These two cases showed the changing nature of employment relationships in different workplace environments. This is influenced by the belief that an employer needs to give a person working for him fair employment terms to ensure that he is able to discharge his duties effectively. These cases have shown why employers need to put in place measures that help reduce accidents from happening at the workplace.6
This will help them reduce risks associated with different work procedures which are performed by both their employees and independent contractors. Therefore, they need to have effective supervisory functions to enable them limit the impact of negligent actions done by their employees and contractors.
The two cases show that employers expose their employees and other people to a certain amount of risk arising from their activities. This shows that they will be held responsible for any risk that may arise at the work place.
If an employer exercises a large degree of control over an independent contractor, then their relationship will be taken as one that exists between an employee and an employer. In these two cases, the employers controlled activities which were performed by these employees which showed that they performed duties which normal employees were expected to perform.7
In essence, an employer who determines the time a contractor should report to work an the number of hours that contractor has to work will be liable to meet basic requirements of employment.
All these considerations help to uncover the type of relationship that exists between a worker and an employer. If a dispute arises between the two parties, then this relationship will be assessed to find out how it affects the two parties involved.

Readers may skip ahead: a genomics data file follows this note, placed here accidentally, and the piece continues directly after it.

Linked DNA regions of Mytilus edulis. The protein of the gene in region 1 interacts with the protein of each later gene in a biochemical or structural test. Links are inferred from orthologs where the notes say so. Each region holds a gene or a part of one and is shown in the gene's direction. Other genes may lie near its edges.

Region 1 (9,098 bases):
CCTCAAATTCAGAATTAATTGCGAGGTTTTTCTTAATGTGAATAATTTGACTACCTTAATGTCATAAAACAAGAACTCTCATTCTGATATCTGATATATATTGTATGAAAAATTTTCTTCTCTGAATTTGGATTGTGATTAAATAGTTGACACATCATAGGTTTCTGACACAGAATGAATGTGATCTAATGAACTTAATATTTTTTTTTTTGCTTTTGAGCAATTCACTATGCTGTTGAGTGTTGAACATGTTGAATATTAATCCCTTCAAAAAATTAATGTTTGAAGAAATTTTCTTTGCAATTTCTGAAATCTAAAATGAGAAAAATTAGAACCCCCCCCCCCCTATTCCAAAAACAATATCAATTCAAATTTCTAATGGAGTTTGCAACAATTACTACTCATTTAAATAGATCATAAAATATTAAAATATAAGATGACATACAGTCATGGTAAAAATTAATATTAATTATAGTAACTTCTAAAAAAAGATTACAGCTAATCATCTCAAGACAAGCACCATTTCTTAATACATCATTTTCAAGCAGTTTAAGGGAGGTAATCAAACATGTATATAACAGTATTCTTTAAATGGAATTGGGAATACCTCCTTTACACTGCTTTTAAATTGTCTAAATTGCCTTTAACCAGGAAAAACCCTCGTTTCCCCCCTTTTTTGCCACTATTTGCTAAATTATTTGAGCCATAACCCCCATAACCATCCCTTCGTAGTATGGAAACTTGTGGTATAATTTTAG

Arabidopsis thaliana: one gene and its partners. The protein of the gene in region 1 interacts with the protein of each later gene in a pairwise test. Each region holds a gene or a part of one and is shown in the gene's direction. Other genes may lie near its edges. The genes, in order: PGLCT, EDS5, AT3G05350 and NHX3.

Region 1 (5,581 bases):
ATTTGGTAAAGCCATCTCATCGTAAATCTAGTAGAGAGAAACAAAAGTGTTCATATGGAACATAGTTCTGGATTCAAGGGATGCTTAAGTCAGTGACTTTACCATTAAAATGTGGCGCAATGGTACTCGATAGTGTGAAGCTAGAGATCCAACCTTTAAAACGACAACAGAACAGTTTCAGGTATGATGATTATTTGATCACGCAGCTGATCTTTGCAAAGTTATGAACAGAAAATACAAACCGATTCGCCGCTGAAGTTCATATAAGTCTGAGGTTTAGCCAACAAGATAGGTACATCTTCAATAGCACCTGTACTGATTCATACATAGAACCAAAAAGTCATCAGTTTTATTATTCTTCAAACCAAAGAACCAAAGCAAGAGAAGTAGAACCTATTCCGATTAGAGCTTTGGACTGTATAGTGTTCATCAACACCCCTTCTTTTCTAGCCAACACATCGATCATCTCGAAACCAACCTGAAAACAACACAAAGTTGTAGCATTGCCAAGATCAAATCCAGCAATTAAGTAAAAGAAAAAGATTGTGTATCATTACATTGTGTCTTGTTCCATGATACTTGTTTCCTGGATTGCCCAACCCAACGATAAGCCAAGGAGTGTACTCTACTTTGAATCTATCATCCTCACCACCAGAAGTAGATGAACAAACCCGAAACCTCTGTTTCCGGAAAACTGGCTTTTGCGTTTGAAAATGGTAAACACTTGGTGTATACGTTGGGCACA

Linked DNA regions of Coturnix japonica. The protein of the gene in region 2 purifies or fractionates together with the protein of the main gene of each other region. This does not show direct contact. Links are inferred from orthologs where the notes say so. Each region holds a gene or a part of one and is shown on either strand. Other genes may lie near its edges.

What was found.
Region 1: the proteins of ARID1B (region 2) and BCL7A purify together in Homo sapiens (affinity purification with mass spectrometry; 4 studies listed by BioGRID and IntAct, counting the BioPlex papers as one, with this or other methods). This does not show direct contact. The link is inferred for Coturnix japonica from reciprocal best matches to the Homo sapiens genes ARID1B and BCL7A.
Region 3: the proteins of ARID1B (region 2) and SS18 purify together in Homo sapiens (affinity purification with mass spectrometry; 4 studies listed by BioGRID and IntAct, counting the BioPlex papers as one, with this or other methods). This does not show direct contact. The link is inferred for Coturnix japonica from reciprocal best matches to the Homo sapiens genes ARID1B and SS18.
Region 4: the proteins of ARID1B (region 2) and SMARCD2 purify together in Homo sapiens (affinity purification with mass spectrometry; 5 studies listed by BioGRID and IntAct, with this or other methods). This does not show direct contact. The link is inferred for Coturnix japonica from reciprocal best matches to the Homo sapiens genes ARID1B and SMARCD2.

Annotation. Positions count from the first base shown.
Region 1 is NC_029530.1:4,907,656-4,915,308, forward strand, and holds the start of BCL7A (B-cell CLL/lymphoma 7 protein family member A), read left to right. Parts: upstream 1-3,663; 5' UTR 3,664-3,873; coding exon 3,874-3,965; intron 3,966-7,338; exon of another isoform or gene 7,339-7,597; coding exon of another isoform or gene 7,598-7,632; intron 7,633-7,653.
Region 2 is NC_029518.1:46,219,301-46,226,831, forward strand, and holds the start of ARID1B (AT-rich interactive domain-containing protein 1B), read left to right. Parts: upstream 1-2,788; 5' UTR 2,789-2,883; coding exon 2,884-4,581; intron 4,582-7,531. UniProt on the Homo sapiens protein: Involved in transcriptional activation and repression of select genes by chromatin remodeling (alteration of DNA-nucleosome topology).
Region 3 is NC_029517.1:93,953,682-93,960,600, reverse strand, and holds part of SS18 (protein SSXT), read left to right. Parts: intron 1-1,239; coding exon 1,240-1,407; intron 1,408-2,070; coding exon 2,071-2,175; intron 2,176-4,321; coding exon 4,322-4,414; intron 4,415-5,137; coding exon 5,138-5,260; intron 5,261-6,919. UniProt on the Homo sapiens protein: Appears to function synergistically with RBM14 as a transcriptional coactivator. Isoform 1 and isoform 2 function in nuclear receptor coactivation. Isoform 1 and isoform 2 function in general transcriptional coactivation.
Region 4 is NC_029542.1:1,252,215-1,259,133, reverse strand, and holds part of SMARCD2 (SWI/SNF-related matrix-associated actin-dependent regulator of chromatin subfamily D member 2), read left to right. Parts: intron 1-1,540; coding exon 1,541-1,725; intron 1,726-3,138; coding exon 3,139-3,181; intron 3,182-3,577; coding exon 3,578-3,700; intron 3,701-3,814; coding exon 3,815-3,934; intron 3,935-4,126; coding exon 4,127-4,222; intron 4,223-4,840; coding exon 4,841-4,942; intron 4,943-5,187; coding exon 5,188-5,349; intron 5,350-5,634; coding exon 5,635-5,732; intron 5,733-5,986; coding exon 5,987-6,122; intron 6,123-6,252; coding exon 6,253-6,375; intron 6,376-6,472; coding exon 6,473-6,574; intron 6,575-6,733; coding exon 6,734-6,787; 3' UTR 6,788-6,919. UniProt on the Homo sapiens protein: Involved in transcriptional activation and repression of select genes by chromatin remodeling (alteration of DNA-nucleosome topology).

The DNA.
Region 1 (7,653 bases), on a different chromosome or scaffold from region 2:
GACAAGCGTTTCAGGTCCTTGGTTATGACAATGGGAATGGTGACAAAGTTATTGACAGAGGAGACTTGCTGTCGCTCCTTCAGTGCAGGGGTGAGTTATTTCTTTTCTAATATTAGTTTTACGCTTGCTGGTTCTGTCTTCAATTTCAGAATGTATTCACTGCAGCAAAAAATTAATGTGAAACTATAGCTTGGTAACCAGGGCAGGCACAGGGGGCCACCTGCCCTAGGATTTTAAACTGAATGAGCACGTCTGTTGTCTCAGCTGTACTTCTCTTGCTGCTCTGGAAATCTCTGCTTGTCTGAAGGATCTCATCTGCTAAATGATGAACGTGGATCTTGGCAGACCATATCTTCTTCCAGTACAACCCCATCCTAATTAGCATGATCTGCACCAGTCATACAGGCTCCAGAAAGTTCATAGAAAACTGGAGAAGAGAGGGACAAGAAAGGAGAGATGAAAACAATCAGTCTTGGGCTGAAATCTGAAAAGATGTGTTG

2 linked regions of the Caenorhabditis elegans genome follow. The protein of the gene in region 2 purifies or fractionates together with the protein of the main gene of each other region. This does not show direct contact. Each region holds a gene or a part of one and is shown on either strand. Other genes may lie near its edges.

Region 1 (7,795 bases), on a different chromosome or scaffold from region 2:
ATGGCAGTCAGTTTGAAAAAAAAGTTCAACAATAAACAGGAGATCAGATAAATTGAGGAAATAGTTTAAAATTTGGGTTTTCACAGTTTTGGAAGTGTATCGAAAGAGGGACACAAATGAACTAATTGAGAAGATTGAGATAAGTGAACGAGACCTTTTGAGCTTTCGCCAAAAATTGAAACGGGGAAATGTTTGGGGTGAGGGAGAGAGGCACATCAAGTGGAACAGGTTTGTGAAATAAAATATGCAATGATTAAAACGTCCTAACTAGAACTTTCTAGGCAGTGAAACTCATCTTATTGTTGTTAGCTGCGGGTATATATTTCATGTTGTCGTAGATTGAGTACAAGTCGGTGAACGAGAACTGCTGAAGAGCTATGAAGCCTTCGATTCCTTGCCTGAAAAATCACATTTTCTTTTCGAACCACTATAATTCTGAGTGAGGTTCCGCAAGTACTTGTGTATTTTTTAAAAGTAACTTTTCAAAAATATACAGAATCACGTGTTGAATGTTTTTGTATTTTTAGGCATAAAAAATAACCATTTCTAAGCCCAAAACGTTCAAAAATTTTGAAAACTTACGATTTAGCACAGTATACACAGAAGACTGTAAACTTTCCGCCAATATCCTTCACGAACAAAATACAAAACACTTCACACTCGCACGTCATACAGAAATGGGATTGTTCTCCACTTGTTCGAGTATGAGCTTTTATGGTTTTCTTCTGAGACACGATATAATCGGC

The two cases also impact on the way workers who are employed to perform temporary duties are treated by the law. The Victorian WorkCover v Game 8 case upheld that Game’s decision to dig trenches on behalf of another employee showed that he was still employed by the firm.
The court ruled that even though Game was an independent contractor, the level of control which his employer had over him showed that he was an employee. Therefore, the employer needed to fulfill obligations which were stipulated under the law to his employee.
If an employer directs an employee closely over what he needs to do and how he needs to do it, it shows that the two parties have some level of understanding. This is construed that the contractor follows a definite schedule which has been put in place by the employer.
The two cases show that the totality of the work agreement impacts a lot on the relationship an independent contractor has with an employer. They way a worker performs duties assigned to him and the benefits that he is entitled to form the basis of an agreement between an employee and an employer.
Deductions made on an employee’s salary, membership in a trade union, annual leave and other compensation agreements are indicators of the relationship between a worker and an employer.9 All these issues make a person to be associated with a particular organization which is accountable for any harmful action that is experienced by him and other parties close to him in the course of performing his duties.
If an employer requires a contractor to wear attire that identifies him with that company, then he will be considered an employee of that company.
These landmark rulings have a major impact on labour relations in Australia. They show that employers have to take precautions in their dealings with contractors. Employers cannot use complex contract agreements to evade their responsibilities to their employees.
They need to be more aware of consequences which they expose their workers to, whenever they assign them duties to perform. The two cases show that the totality of the relationship between a worker and a firm shows if the worker is an employee or not.
Australian Air Express v Langford (2005), NSWCA 96.
Giliker, P 2010, Vicarious liability in tort, Cambridge Universtiy Press, Cambridge.
Hollis v. Vabu Pty Ltd (1999), 207 CLR 21.
Murray J 2003, Work, family and the law, The Federation Press, Sydney.
Riley, J 2005, Employee protection at law, The Federation Press, Sydney.
Stewart, A 2011, Stewart’s guide to employment law, The Federation Press, Sydney.
1 (1999) 207 CLR 21.
2 (2005) NSWCA 96.
3 Ibid., 21.
4 Ibid., 96.
5 Jill Murray, Work, Family and The Law( 2003), p. 67.
6 Joellen Riley, Employee Protection at Law (2005),p. 110.
7 Ibid., p. 115.
8 Andrew Stewart, Stewart’s Guide To Employment Law (3rd. ed, 2011), p. 89.
9 Paula Giliker, Vicarious Liability in Tort (2010), p. 77.